Our long-standing supervision program is the gold standard in clinical skills training, involving in-depth review of therapy recordings and tailored feedback. We now offer an innovative post-workshop consultation programâusing Web-based technology, we are able to connect with past participants anywhere in the country (or the world) and provide live, simultaneous implementation training in small groups. A typical consultation call might include a psychiatrist from California, a psychologist from Long Island and a social worker from Ohio discussing with our faculty member how best to implement behavioral activation with a severely depressed patient.
In addition to training practicing clinicians and students, we train and supervise therapists in research studies and monitor competency through tape review. We also work with hospitals, health systems, community mental health centers, the VA and other organizations whose aim is to establish or improve the delivery of CBT treatment by their staff. Training is individualized and often involves a hybrid of workshops, consultation, supervision and supervision on supervision. Here, too, we are in sync with the research literature, particularly from the burgeoning field of dissemination and implementation science, which informs the way we tailor training including: evaluating specific needs, addressing systemic factors and establishing a structure for post-training self-sufficiency.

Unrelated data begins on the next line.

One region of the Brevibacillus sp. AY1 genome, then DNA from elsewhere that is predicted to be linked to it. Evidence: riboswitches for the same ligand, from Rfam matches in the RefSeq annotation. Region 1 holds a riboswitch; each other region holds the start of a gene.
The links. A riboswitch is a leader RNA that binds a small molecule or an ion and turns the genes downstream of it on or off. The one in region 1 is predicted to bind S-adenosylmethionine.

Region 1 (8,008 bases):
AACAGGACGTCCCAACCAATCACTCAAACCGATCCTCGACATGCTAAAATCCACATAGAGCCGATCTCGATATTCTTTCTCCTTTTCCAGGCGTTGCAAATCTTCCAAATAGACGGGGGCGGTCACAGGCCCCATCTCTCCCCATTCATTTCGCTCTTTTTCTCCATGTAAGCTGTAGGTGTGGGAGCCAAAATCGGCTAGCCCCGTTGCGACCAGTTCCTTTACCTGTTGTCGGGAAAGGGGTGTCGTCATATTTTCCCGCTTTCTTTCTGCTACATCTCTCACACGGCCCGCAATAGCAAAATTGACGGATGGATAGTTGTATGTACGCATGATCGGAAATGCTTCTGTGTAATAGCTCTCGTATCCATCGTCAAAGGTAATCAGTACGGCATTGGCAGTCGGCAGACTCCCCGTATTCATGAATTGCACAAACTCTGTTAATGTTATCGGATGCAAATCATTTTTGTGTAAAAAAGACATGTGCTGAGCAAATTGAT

We educate both professionals and consumers through an extensive social media program, keeping them up to date on cutting-edge research and practice through our e-newsletters, blogs and video and audio clips. We use a variety of platforms, including Facebook, You-Tube, Twitter and LinkedIn. DVDs and CDs of actual and role-played therapy sessions are available through our website.
As a training institute for evidence-based treatment, we are committed to best practices in teaching and disseminating CBT. Not only do we teach an evidence-based treatment, but we also use evidence-based methods in our teaching, blending workshops with ongoing consultation and supervision. Doing so allows professionals to conduct CBT competently and with fidelity. Web-based technology helps us evaluate our training by conducting pre- and post-workshop implementation evaluations. These pre-training evaluations further allow us to tailor training to individuals and to specific organizations that seek our help with program and staff development. We also offer an annual workshop for graduate faculty and supervisors in mental health fields, to help them apply evidence-based techniques to their CBT teaching and training. We have initiated an international competition and award a number of scholarships to this workshop.
What does the future bring? We will continuously update our training programs and expect to use emerging technology in ways we can not necessarily predict at the moment. We are planning to develop online CBT programs for consumers and CBT training programs for students and mental health professionals. CBT has finally become a household name, and we foresee an ever-expanding role for training in the field, especially as social service and governmental agencies recognize the importance of evidence-based treatment. There are, and will continue to be, a number of opportunities for us to fulfill our mission, which is to encourage the growth and dissemination of CBT throughout the world through leadership in the field and the provision of professional training, outpatient clinical services and research. We welcome ideas and collaboration in fulfilling this mission.